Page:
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Bringing stability to the lives of displaced children in Pakistan

© UNICEF/Pak09/Ramoneda
Ikram Ullah, 10 (centre), and his two sisters, Hinaz, (right) and Naseema (left), arrive at a UNICEF-supported school where they study in Chota Lahore camp in Pakistan’s North West Frontier Province.

By Alistair Ingi Gretarsson

SWABI, Pakistan, 3 June 2009 – “Over there we couldn’t go to school. Here there is no bombing. Here we aren’t scared,” says Ikram Ullah, 10, sitting in the dusty grounds of  Chota Lahore Camp primary school with his two younger sisters, Hinaz and Naseema. “But I miss my school and my school friends.”

Ikram and his entire extended family, including his seven siblings, fled their village of Sinigram in Buner district in North-West Frontier Province (NWFP) of Pakistan when the fighting in the region intensified a few weeks ago. Ikram, Hinaz and Naseema are among the 877 students currently enrolled in this primary school, set up with the support of UNICEF, in tents in a cordoned-off area of the Chota Lahore camp.

Women and children

As of 27 May, more than 2.5 million people have been registered as displaced by the current conflict in northern Pakistan. While nearly 200,000 are staying in government-run camps, the large majority, around 2.3 million, are with increasingly over-burdened relatives and friends and in makeshift shelters in schools and other government buildings. UNICEF is focused on ensuring that their right to be educated is not disrupted.

The majority of those who have been displaced by the conflict are women and children and these events have left their mark. “Many of these children have been heavily traumatized by their experiences and all of them have had their lives seriously disrupted,” says Programme Communication Officer for UNICEF in Peshawar, Shandana Aurangzeb Durrani.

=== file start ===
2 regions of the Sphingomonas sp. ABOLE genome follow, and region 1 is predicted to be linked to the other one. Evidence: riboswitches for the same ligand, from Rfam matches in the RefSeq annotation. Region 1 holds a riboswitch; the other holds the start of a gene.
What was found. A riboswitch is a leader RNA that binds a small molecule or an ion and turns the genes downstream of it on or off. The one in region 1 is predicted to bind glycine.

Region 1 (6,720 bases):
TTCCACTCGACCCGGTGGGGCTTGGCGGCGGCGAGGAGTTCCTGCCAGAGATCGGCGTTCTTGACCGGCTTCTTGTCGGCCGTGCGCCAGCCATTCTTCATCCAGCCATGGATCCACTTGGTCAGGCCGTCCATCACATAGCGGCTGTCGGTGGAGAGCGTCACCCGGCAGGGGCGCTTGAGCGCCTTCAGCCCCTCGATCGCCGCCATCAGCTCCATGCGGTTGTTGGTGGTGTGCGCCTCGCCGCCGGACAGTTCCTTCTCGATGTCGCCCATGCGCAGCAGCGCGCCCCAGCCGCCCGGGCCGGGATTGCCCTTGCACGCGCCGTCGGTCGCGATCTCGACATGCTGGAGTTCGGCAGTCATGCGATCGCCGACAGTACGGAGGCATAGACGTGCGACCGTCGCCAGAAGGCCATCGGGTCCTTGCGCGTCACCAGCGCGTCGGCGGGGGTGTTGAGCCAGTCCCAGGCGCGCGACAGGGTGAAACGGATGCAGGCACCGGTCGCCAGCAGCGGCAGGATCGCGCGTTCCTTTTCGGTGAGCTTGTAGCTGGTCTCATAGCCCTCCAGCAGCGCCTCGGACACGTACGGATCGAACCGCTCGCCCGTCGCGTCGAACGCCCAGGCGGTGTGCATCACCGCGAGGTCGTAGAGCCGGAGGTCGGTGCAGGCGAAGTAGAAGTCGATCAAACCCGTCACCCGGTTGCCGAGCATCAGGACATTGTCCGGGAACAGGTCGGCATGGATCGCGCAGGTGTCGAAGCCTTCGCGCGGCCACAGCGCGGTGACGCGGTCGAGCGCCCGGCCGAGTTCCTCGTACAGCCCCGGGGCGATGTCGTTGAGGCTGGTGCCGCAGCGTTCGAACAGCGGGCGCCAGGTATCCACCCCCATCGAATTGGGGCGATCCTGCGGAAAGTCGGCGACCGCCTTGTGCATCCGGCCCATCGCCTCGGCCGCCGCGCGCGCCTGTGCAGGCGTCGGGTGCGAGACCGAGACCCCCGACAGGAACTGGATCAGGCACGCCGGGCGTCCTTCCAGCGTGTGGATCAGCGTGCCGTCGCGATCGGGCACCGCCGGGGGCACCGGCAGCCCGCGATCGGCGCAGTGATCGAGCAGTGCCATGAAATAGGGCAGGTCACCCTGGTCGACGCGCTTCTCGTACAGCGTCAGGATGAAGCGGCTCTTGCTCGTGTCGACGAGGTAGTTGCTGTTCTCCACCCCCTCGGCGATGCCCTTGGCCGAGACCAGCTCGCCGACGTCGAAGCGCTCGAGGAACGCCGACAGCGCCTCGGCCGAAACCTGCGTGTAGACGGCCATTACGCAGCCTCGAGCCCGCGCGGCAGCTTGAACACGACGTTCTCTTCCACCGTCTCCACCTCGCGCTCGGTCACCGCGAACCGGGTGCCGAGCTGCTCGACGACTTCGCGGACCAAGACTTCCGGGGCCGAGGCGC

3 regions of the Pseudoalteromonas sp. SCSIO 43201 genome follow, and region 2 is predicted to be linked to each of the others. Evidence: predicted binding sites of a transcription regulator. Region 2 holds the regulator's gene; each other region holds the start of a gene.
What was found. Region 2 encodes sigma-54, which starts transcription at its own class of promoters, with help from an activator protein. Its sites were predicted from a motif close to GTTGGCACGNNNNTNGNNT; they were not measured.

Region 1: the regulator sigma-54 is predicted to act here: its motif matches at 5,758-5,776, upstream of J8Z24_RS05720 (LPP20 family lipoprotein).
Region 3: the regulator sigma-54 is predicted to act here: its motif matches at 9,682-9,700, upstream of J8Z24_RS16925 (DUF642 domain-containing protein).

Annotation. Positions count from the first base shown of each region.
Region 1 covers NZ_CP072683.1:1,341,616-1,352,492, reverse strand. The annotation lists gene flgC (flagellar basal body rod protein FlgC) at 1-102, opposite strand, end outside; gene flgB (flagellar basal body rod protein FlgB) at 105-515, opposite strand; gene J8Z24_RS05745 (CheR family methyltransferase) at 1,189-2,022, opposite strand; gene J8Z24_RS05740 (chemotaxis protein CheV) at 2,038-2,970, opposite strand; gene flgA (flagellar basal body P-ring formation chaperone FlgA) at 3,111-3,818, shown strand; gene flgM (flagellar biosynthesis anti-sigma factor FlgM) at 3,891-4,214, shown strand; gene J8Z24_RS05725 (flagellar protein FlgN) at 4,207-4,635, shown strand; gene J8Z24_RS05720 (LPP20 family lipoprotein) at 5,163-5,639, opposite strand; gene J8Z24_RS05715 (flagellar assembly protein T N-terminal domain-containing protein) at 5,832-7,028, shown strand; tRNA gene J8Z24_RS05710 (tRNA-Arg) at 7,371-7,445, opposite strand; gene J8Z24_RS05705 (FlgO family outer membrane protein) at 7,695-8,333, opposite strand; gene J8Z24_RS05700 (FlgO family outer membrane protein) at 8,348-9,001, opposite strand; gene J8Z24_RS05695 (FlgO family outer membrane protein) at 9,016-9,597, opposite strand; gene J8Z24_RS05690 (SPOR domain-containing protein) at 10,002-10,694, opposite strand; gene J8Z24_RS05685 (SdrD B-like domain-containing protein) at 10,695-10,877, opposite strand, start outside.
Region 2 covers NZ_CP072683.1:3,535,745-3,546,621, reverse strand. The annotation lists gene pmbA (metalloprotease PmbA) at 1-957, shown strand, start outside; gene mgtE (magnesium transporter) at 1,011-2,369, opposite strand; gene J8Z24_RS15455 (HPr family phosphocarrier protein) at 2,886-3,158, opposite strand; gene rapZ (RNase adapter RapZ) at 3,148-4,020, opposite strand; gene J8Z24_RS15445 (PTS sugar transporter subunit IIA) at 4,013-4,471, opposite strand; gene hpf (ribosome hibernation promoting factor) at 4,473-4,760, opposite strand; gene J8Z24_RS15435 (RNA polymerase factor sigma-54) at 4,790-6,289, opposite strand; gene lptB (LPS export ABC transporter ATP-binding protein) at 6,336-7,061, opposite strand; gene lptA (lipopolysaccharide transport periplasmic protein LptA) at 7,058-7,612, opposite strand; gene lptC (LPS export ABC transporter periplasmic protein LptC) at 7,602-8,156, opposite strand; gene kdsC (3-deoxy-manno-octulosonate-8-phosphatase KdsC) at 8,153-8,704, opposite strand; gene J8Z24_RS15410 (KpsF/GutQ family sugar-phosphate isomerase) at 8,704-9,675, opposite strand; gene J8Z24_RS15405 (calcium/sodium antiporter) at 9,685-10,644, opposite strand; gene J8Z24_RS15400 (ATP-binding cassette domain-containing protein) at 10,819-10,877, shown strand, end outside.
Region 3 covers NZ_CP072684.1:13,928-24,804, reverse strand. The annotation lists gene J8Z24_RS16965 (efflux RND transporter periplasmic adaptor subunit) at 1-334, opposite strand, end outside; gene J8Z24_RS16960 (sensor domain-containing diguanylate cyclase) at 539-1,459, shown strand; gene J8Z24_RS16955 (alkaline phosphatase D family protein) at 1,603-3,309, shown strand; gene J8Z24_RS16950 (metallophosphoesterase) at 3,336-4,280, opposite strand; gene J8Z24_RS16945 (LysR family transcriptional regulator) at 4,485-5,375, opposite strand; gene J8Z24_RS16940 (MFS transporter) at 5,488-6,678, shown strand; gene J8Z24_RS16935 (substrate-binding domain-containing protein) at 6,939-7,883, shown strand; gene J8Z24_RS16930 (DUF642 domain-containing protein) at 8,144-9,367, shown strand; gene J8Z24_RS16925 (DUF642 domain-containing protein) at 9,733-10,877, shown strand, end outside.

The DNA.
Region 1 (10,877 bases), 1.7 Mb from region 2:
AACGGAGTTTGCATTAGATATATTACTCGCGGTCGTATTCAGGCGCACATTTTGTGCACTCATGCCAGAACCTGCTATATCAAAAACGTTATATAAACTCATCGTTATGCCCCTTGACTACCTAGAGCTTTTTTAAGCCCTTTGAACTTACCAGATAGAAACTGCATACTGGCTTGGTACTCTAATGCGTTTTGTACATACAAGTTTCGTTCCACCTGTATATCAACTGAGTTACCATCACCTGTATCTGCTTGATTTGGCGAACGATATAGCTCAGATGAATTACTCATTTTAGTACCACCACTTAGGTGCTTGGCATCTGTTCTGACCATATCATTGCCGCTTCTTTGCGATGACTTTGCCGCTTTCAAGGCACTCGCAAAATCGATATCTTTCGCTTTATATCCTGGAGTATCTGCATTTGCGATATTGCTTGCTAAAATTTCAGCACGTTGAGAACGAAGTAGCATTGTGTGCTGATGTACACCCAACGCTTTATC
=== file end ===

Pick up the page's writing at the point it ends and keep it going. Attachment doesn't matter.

Creating a sense of normalcy

“These children have come here empty handed. They had nothing, no books or other school supplies. They were also terribly scared,” says Head Teacher at Chota Lahore Camp school Haseena Begum. “School is important to help these children to get back to normal life. It helps them to overcome the trauma of conflict and gives them a daily routine.”

UNICEF has supported the establishment of 32 primary schools in 20 official camps for internally displaced people in North-West Frontier Province. Of these, eleven camp schools, including the one in Chota Lahore camp, have been set up during the last month.


© UNICEF/Pak09/Ramoneda
Maaz, 7, attends class at the Roshanpura Community School where internally displaced children are studying with the support of UNICEF. Together with his parents and siblings, he was displaced from Mingora, Swat.

Looking to the future

“When we came here there was no school for our children but then we heard about a school that had recently opened in the community,” says Habib Ullah, father of four young children and now in the village of Roshanpura, Swabi.

Mr. Ullah's family lives in one of the government school buildings in the village that have been turned into shelters. He is worried about the future of his children, whom he brought to safety just two weeks ago when they escaped the conflict-affected city of Mingora in the Swat valley.

“Our houses were destroyed and the situation back home was very bad. But I am happy that I managed to get my children and women of the family out safely,” says Mr. Ullah.

More schools needed

In addition to providing school tents and school supplies such as school-in-a-box, school bags and stationery, UNICEF helps to ensure that these schools have teachers by supporting the payment of teachers’ salaries and providing mobility support.

However, with the number of displaced children growing daily, increased funds are urgently needed to set up and support more schools, both within the camps and in host communities.

At the moment, only 22 per cent of UNICEF’s recent appeal has been funded. With $11 million received against $53 million needed, UNICEF requires an additional $41.4 million to help provide the most urgently needed assistance in health and nutrition services, education and child protection.




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